Credibility Issues

  An unfortunate feature of the trial was the aggravated problems about the credibility of MLIF's evidence. This merits some extended discussion because it relates to the question of whether the jury's verdict was supported by the evidence. Also, this matter cannot be ignored in dealing with the issues arising under the Statute of Frauds and under the no-oral-modification clauses and the statute dealing with such clauses.

  It is safe to say that the dispositive factual issue in the case related to the events of October 29-30, and, indeed, mainly relating to the one day, October 30. Argenti testified that at the meeting with Congress on October 29 and the subsequent meeting with MLIF after the Congress representatives left, he was assured that the new agreement was set to close on October 31. Argenti testified that he called MLIF on October 30 merely to apologize for the previous day's flare-up with Tully, and that the apology was accepted with remarks to the effect that the parties would meet again at the closing. Argenti testified that he heard nothing further until he was called the next day shortly before the scheduled closing and told that there would be no such closing.

  The MLIF witnesses testified to a radically different version of the events. They testified that, following the meeting with Congress, there were telephone conversations on October 30 (perhaps starting late October 29), in which Argenti was questioned closely about his Company's financial projections and was plainly told that there were problems which prevented MLIF from finally committing itself. The MLIF witnesses also testified that they spoke to Congress on October 30 and received certain negative information which was passed on to Argenti. Thus, according to MLIF, there was no manifestation by MLIF that an agreement had been reached, and the refusal to close was simply the termination of negotiations.

  In viewing these issues, it is necessary to start with the fact that in October 1991 the Company was providing MLIF and Congress with projections of its borrowing needs, week by week starting with the end of October 1991 and going into February 1992. For each week there were figures showing the amount of borrowing that could be made against accounts receivable and against inventory under the formula established by Congress. Then there were figures showing the cash needs of the Company as of that date and the amount of borrowing which would be needed to meet those cash needs, which would be in excess of what was permitted against accounts receivable and inventory. Under the arrangement contemplated by Congress, such excess borrowing could be made against the cash collateral which would be $ 7.5 million. However, Congress required that $ 1 million of that be reserved, so that additional borrowing against the cash collateral was intended to be limited to $ 6.5 million.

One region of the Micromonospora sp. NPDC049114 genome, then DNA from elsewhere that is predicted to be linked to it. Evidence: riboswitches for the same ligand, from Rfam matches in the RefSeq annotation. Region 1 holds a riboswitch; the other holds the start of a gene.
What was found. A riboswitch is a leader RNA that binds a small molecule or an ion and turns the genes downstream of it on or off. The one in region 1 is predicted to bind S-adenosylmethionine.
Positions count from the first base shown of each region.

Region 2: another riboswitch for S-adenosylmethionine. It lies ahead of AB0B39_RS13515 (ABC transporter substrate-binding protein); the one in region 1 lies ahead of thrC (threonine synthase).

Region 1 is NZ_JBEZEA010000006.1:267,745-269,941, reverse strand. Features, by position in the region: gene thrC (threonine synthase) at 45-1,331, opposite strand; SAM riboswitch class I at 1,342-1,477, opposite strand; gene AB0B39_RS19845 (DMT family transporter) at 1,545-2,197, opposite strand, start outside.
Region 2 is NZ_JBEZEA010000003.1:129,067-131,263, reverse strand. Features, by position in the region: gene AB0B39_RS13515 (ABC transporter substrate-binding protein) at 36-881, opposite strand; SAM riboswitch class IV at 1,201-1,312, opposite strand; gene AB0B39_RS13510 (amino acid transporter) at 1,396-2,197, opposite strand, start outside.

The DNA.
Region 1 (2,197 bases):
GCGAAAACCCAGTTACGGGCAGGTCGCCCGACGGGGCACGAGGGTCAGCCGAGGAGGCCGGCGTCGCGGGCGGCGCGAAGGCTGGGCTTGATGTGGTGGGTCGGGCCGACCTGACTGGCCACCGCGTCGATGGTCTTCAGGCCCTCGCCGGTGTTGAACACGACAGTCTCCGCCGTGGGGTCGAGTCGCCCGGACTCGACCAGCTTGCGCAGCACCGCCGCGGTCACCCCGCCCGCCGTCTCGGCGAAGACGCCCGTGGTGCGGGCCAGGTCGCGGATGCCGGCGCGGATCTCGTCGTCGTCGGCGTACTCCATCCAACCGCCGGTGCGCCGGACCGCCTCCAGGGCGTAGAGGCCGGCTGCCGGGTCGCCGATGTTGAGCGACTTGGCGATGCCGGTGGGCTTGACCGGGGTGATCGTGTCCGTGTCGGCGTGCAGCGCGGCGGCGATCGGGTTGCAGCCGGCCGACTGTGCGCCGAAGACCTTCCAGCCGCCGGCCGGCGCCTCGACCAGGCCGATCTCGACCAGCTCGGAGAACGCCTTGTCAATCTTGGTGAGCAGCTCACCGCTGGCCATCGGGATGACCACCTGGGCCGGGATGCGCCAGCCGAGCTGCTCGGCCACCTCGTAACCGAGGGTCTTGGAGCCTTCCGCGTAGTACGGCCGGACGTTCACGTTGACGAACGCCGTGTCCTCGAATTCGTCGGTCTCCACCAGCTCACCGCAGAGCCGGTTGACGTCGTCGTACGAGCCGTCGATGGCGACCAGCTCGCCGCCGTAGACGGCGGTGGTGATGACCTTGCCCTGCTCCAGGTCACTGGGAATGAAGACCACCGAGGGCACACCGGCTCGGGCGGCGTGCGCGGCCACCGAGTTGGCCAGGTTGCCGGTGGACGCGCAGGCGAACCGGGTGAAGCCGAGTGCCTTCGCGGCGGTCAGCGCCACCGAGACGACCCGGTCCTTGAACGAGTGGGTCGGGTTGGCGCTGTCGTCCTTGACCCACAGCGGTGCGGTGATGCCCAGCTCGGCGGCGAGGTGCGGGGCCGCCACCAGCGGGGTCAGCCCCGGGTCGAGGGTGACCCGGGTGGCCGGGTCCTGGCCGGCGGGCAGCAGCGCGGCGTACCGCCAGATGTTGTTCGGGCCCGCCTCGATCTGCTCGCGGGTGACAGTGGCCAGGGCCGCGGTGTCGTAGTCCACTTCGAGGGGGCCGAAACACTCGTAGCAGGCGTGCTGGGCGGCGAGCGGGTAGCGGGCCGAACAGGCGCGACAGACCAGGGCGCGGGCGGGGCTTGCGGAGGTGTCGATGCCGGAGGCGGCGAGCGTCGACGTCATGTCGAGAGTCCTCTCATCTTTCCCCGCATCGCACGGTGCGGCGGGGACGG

The week-by-week projections provided by the Company to MLIF and Congress had detailed set of figures, concluding for each week with a figure of the borrowing needs of the Company for that week over and above what could be borrowed against accounts receivable and inventory. If this concluding figure was $ 6.5 million or less, the Company was "within formula." If the figure was more than $ 6.5 million, the Company was "out of formula," meaning that its cash needs as of that week were more than could be borrowed under the literal terms of the Company's arrangement with Congress.

  These projections were regarded by all concerned as highly important. During the month of October the Company kept refining the projections, to some extent in consultation with MLIF and Congress. For instance, a set of projections was circulated by the Company on October 28; another set with certain adjustments on October 29.

  Harvey Appelle was a crucial witness from MLIF as to the events of October 29-30. He testified that he and Tully spoke to Argenti on the telephone on October 30, and that Argenti was joined in the conversation by the Company's inside accountant, Cosentino. Appelle indicated that he may have spoken to Argenti and Cosentino late on October 29 to initiate the discussion. However, according to Appelle, the important discussion took place on October 30. He testified that he and Tully were questioning Argenti and Cosentino closely about what assumptions were used as a basis for the projections. In other words, there were questions about the amount and timing of sales, the amount and timing of the delivery of merchandise, what letters of credit would be opened and when, and so forth. Appelle testified that the information obtained was something that needed to be put down in writing rather than relying simply on memory, and he stated that Tully was making notes. He further testified that after the conversation or conversations with Argenti and Cosentino, Tully went into his office to "crunch the numbers." Then Tully came back to Appelle and showed Appelle that at some point, contrary to what was indicated in the projections, the Company would be out of formula to the extent of $ 900,000. Appelle recalled seeing some written analysis by Tully showing the figure $ 900,000 or $ 7.4 million. However, according to Appelle, the notes taken by Tully from the telephone discussion, and the written analysis by Tully shown to Appelle after Tully crunched the numbers, no longer exist.

  Appelle cannot recall when it was that the Company was to be out of formula by the $ 900,000, or how long that condition would exist. Appelle has stated that, according to Tully, the Company would get back within formula, but Appelle cannot recall what the date was when that was supposed to occur.